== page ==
I am now asking each of our congregations to do the same. And I am urging us as individuals to do the same in our personal giving and commitments.

Toward this end, I want to commend to you a practical resource. It is a book on practical discipleship. The title is What Can One Person Do? Faith to Heal a Broken World. Copies of the book will soon be available from our bookstore.

It was the title of this book that captured me. What Can One Person Do? It is easy enough for us to be so overwhelmed by the enormity of the needs and the problems that we simply give up. But we are not condemned to a perpetual purgatory of the way things always are or have always been. Things can be changed! In the reality of the Spirit of the living God, our discipleship can make a difference!

This past summer, The Rt. Rev. Robert O’Neil, Bishop of Colorado, The Rev. Benjamin Musoke-Lubega of the Trinity Grants Program, and I were privileged to represent our Presiding Bishop and our Church at the enthronement of The Most Reverend Bernard Ntahoturi, 3rd Archbishop of the Anglican Church of Burundi in east Africa.

Until December of 2004, Burundi had been mired in a decade of Civil War. It is estimated that between 200,000 and 300,000 people were killed in the war. Some estimates suggest that as many as 500,000 refugees are still living in nearby Tanzania, the Congo and elsewhere. Since the signing of the United Nations peace accords that ended the fighting, Burundi has been working to rebuild from the rubble of war.

The enthronement of the new Archbishop was seen as a sign of hope. We were received as brothers in Christ and invited to process with the bishops from Rwanda, Tanzania, Uganda, Kenya, the Congo and elsewhere. The procession commenced from the diocesan office building, which quite literally stood as a lone survivor amidst the rubble of buildings and lives destroyed by years of warfare and bloodshed.

As we left the diocesan office, crossing the street in procession into the soccer stadium where the enthronement was to take place, we sang “The Church’s One Foundation Is Jesus Christ Her Lord,” to the tune of “Stand Up, Stand Up for Jesus.”

At one point in the procession, I turned around to take a picture of the diocesan office building. While it stood only a few stories, its image was a striking symbol of that world. Around the building was the rubble of war and destruction. Around us were soldiers of the various rebel factions that used to fight one another and now together make up the army of Burundi. And on the top of the building was its name, “Peace House.” That building was a real sign of hope, a symbol that the nightmare can be transformed into the dream of God.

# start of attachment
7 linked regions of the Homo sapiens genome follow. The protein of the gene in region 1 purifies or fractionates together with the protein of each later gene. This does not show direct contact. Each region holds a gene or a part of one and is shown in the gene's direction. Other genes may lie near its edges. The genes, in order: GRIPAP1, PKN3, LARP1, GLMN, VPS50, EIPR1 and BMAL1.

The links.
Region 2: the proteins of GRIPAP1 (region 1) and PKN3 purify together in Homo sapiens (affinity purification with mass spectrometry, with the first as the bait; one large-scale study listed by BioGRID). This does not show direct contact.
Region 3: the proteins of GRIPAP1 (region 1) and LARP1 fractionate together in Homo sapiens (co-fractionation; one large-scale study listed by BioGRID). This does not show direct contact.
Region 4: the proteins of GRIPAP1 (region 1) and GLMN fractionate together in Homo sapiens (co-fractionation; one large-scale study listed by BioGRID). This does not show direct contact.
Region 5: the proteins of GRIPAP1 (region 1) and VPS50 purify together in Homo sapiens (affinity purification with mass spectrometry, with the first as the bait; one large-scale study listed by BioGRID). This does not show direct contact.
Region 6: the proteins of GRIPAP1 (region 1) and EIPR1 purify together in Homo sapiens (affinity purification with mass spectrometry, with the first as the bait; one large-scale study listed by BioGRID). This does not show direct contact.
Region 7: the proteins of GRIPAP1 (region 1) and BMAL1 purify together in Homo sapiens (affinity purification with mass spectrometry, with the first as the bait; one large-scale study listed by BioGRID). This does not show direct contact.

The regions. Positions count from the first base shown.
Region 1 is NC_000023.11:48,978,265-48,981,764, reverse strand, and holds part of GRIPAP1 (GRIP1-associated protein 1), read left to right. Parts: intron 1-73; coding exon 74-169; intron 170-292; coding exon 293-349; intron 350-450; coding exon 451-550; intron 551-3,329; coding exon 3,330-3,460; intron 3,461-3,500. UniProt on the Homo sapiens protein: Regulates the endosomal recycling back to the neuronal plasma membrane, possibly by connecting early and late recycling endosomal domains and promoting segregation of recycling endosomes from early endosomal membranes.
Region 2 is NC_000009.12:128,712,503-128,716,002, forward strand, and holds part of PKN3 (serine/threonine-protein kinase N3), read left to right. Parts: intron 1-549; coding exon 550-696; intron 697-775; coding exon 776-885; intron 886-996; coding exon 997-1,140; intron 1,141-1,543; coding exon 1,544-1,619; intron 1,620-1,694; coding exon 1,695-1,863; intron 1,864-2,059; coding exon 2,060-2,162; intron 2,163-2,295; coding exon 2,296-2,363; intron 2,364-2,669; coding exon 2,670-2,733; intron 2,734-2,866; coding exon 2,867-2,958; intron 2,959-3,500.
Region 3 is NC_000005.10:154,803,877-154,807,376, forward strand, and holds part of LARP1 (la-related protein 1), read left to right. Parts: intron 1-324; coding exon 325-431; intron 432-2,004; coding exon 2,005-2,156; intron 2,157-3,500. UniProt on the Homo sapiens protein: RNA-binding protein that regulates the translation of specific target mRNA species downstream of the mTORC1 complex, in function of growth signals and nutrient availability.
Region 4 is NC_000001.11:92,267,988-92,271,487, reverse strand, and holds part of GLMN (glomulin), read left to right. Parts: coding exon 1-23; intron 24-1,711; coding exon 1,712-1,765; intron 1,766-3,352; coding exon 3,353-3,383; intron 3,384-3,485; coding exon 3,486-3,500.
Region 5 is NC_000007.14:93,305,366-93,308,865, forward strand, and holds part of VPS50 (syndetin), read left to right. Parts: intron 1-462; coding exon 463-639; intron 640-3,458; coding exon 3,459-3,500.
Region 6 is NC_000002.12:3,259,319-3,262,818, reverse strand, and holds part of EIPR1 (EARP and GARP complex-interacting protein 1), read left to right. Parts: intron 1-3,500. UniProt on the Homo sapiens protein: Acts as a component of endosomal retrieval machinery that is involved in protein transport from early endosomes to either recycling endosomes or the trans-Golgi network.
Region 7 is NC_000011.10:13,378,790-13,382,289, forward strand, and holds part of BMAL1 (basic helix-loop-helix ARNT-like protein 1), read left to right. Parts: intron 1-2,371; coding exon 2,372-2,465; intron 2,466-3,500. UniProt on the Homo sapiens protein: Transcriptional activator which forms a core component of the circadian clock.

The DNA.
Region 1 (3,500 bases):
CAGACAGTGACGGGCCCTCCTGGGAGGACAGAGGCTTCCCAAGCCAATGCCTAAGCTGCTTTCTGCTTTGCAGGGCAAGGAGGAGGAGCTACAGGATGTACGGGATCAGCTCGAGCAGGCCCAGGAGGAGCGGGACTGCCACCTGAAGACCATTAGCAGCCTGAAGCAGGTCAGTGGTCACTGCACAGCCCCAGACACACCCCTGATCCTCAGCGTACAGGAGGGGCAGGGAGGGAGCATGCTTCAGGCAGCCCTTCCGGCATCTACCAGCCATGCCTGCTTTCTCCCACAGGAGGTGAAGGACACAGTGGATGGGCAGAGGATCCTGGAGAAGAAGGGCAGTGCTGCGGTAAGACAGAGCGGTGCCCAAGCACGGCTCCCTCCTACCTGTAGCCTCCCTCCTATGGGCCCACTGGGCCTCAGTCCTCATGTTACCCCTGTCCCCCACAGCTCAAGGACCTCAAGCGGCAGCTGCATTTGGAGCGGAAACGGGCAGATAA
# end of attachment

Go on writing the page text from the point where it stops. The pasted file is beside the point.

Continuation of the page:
I asked one of our hosts about the history of the building. He responded that “Peace House” had been built with funds raised by the United Thank Offering of the Episcopal Church Women of the Episcopal Church. “Never doubt that a small group of thoughtful, committed citizens can change the world. Indeed, it is the only thing that ever has.”

My friends, that is our mission as disciples of the Lord Jesus Christ. To share in God’s work of turning the world up-side-down, transforming and transfiguring it from the nightmare it can be into the dream God destines it to be. Maybe the words of Julia Ward Howe says it best:

In the beauty of the lilies, Christ was born across the sea.
With a glory in his bosom, That transfigures you and me;
As he died to make us holy, Let us live to set all free,
While God is marching on.
Glory! Glory, hallelujah! God’s truth is marching on!


Endnotes:

i Acts 17: 6-7. This description is all the more remarkable given that Luke is writing a kind of apologia for Christianity to a Roman of some standing name Theophilus (see the introductions in Luke 1:1-4 and Acts 1:1-5). His intention is to refute false rumors about and to establish the credibility of the Jesus movement. Such a challenge to the authority of the emperor, as suggested by this text, is hardly a way to win credibility. While it may be argued that this description is on the lips of an opponent to the Jesus movement it is never refuted by Paul or any other character in Luke-Acts, including Paul’s speeches before Felix, King Agrippa and Festus in Acts 22, 23, 24. Further the principle of loyalty to Jesus as the power above all powers, a commitment transcending all earthly customs and convictions, is clearly a part of the Jesus movement. “When they had brought them, they had them stand before the council. The high priest questioned them, saying, ‘We gave you strict orders not to teach in this name, yet here you have filled Jerusalem with your teaching and you are determined to bring this man’s blood on us. But Peter and the apostles answered, ‘We must obey God rather than any human authority.’” (Acts 5:27-30)

ii Acts 2: 8-11

iii Acts 10: 34

iv See both Acts 2:43-47 and Acts 4:34-35

v For a detailed narrative of these critical conversations that contributed to King’s eventual embrace of nonviolence as a way of life see: Stewart Burns, To The Mountaintop: Martin Luther King’s Mission to Save America 1955-1968 (San Francisco: Harper, 2004), pgs. 81-94; Taylor Branch, Parting the Waters: America in the King Years 1954-63(New York: Touchstone Books, 1988), chapter 5; David J. Garrow, Bearing the Cross (New York: Harper Collins, 1986), chapter 1; James M. Washington, A Testament of Hope: The Essential Writings and Speeches of Martin Luther King, Jr. (San Francisco: Harper, 1986), pg. 5, 31, 82.

vi For Gandhi Satyagraha meant truth force or soul force (satya – truth, soul and agraha – force)

vii Martin Luther King, Strength To Love, ” Pilgrimage to Nonviolence” (New York: Harper and Row, 1963) “The experience of Montgomery did more to clarify my thinking on the question of nonviolence than all of the books that I had read. As the days unfolded I became more and more convinced of the power of non-violence. Living through the actual experience of the protest, non-violence became more than a method to which I gave intellectual assent; it became a commitment to a way of life.”